HOLDING BACK: In N.Y., Bob Raissman notes the Jets’ QB controversy “turned into an effective curtain" for coach Rex Ryan to “hide behind during” CBS’ Dolphins-Jets telecast. There was “ample opportunity” for analyst Dan Fouts and play-by-play announcer Ian Eagle to “elevate Ryan to No. 1 bullseye for anyone shooting arrows at the usual suspects.” Raissman: "Fortunately television is a visual medium and CBS cameras were on Rex. … Both voices know who to blame, but they didn't pull the trigger. This often happens when the head coach should wear the target. NFL analysts are reluctant to call the head man out directly during a game.” Eagle and Fouts “could have come out swinging from the get-go when [Jets CB] Antonio Cromartie lost his mind and head-butted [Dolphins RB] Reggie Bush.” Raissman: “Fouts commented on a lack of composure. But where does that attitude come from? The voices talked about all the trash talking, mostly instigated by the Jets, but never cast any aspersions on Ryan for allowing the yakking to careen out of control to the point where it worked to the Dolphins advantage” (N.Y. DAILY NEWS, 10/30).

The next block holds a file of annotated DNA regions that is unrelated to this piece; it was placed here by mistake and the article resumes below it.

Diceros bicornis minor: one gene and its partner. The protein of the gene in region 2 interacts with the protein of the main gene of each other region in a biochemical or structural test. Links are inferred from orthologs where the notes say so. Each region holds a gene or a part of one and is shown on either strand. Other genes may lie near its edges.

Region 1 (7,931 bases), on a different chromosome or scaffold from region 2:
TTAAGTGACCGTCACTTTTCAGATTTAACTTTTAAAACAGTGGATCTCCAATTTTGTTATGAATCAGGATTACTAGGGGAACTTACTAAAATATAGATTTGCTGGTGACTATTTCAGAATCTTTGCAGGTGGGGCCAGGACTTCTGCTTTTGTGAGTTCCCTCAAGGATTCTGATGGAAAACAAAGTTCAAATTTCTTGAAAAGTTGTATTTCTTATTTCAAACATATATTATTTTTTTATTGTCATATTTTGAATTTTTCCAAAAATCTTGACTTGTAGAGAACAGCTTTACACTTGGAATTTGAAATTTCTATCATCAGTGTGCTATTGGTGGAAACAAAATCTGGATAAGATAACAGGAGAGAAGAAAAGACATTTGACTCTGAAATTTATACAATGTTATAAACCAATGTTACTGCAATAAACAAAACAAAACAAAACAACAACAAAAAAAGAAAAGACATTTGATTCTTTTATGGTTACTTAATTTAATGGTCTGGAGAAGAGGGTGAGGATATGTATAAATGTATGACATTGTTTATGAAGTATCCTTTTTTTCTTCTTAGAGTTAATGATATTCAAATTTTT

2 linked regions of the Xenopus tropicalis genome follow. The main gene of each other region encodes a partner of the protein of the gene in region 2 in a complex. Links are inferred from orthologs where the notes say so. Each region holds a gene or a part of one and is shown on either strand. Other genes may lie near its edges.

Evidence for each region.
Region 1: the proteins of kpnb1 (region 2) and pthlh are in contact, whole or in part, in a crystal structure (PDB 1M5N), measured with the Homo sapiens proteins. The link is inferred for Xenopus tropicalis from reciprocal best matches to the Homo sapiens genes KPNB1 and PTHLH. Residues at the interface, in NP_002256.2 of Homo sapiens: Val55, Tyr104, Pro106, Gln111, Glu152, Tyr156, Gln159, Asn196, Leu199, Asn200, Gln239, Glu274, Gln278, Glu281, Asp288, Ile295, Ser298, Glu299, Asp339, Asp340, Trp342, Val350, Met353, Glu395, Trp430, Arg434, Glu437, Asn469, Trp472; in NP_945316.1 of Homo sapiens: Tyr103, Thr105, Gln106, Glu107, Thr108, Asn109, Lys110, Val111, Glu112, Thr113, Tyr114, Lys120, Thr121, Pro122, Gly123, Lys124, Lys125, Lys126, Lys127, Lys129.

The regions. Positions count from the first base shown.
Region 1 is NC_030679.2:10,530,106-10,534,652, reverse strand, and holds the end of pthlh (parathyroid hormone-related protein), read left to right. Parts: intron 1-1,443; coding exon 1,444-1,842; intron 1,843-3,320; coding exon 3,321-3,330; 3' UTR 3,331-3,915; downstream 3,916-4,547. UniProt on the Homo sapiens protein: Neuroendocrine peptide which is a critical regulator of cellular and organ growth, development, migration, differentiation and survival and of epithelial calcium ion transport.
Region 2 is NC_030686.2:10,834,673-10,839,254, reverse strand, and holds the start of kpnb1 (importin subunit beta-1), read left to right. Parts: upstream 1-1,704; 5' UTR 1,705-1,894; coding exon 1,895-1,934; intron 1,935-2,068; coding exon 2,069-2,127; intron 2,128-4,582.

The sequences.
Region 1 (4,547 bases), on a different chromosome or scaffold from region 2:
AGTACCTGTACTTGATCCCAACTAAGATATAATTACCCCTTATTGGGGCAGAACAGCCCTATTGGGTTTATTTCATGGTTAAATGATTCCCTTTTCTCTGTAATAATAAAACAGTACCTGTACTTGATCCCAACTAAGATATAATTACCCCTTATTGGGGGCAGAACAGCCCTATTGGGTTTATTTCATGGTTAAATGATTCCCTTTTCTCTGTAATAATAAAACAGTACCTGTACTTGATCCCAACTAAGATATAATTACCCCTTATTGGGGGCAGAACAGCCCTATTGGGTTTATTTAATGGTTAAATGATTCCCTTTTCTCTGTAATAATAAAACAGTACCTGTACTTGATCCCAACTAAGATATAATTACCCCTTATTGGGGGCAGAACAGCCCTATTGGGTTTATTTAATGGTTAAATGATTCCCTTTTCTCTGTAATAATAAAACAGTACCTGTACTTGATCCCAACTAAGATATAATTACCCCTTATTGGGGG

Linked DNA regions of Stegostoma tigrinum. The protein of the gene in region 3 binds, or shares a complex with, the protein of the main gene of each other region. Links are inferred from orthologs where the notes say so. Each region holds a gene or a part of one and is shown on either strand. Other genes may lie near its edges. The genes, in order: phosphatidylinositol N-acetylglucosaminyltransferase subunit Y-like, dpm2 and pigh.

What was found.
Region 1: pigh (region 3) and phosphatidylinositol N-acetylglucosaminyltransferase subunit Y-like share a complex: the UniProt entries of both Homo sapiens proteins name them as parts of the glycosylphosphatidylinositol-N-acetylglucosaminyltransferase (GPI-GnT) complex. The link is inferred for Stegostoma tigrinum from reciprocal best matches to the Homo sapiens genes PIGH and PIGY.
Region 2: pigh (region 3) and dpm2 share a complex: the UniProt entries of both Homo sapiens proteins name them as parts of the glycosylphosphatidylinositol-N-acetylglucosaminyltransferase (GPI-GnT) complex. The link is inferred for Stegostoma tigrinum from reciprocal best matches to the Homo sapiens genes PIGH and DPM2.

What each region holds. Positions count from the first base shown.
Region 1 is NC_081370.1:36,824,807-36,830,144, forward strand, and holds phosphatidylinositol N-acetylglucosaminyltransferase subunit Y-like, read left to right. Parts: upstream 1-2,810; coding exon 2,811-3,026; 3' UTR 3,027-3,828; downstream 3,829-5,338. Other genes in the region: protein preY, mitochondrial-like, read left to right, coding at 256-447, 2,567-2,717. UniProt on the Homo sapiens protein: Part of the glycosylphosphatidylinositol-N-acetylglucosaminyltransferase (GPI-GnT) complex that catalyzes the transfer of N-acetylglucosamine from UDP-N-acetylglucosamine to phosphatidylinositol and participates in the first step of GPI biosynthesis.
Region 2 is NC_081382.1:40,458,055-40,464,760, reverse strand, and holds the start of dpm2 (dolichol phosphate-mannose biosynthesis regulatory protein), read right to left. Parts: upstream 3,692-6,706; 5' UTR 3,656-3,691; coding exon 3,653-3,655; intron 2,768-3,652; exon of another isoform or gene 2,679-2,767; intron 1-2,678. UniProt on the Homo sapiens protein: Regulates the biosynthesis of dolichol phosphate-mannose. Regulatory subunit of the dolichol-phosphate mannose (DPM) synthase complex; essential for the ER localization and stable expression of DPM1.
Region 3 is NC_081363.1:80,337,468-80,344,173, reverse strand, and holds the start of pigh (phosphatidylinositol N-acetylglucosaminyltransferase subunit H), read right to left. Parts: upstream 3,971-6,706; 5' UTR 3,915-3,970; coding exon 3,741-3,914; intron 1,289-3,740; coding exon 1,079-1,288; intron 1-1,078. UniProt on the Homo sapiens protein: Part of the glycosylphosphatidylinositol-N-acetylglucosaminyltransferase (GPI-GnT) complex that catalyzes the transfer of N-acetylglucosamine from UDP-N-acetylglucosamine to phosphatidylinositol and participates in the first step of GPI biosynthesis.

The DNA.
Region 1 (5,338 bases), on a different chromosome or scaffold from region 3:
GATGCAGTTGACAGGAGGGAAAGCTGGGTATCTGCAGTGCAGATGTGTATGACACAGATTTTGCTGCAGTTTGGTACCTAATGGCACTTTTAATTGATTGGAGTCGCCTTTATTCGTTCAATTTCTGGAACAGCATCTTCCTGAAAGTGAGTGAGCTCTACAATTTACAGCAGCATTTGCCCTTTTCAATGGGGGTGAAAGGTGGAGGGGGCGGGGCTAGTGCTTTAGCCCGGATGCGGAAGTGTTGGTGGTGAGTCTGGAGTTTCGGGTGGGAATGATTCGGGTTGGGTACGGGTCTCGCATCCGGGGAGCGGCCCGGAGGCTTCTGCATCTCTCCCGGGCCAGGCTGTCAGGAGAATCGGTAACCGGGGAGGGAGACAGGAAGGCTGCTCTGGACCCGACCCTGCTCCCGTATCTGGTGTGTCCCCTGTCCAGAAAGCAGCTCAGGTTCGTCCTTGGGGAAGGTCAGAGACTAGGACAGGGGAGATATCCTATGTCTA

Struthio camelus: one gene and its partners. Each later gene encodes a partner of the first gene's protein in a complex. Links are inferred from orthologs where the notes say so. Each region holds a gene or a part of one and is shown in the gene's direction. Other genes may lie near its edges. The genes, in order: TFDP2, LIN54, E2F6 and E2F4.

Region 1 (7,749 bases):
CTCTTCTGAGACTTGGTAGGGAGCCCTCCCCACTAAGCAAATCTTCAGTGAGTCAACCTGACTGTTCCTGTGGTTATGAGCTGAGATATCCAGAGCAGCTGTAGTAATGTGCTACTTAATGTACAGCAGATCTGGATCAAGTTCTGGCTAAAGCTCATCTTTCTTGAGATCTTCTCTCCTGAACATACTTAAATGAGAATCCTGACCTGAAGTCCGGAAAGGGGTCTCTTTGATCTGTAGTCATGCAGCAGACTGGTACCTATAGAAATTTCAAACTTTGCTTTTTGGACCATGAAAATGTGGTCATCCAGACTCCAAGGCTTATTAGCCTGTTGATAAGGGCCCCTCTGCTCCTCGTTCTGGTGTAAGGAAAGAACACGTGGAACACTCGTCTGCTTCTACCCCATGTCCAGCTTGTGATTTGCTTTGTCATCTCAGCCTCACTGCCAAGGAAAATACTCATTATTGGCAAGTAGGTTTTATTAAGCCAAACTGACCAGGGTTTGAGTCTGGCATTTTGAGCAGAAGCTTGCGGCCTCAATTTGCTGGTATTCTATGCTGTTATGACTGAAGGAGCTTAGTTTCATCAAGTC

The Univ. of Michigan athletic department has “formalized its social media practices,” following a "national trend of colleges tightening their grip on student athletes’ social media practices,” according to Kellie Woodhouse of ANNARBOR.com. The department “now distributes the same set of guidelines to all teams and asks each athlete to sign a social media use agreement.” Previously, social media usage was “less streamlined and formalized.” UM's policy “is straightforward, advising students not to post when they’re emotional, not to use offensive language or slurs, and not to tweet during class.” Athletes who violate the policy "can be reprimanded or, worse, face suspension.” UM Associate AD/Media & PR David Ablauf said that since the "rise of social media, U-M has suspended a ‘handful’ of student athletes because of inappropriate posts.” He added that no suspensions “occurred on the football, basketball or hockey teams.” However, UM WR Roy Roundtree and LB Kenny Demens in March “each earned the football team secondary NCAA violations for tweeting at Michigan recruit Mike McCray, who attends Roundtree’s former high school.” UM football coach Brady Hoke has said that he "will not ban his players from Twitter and other social media” because doing so “doesn’t engender responsibility.” Hoke: “There’s a maturity that goes along with it. You’ve got kids … growing up who aren’t getting coached on the use of Twitter. We try to educate our guys all the time" (ANNARBOR.com, 10/29).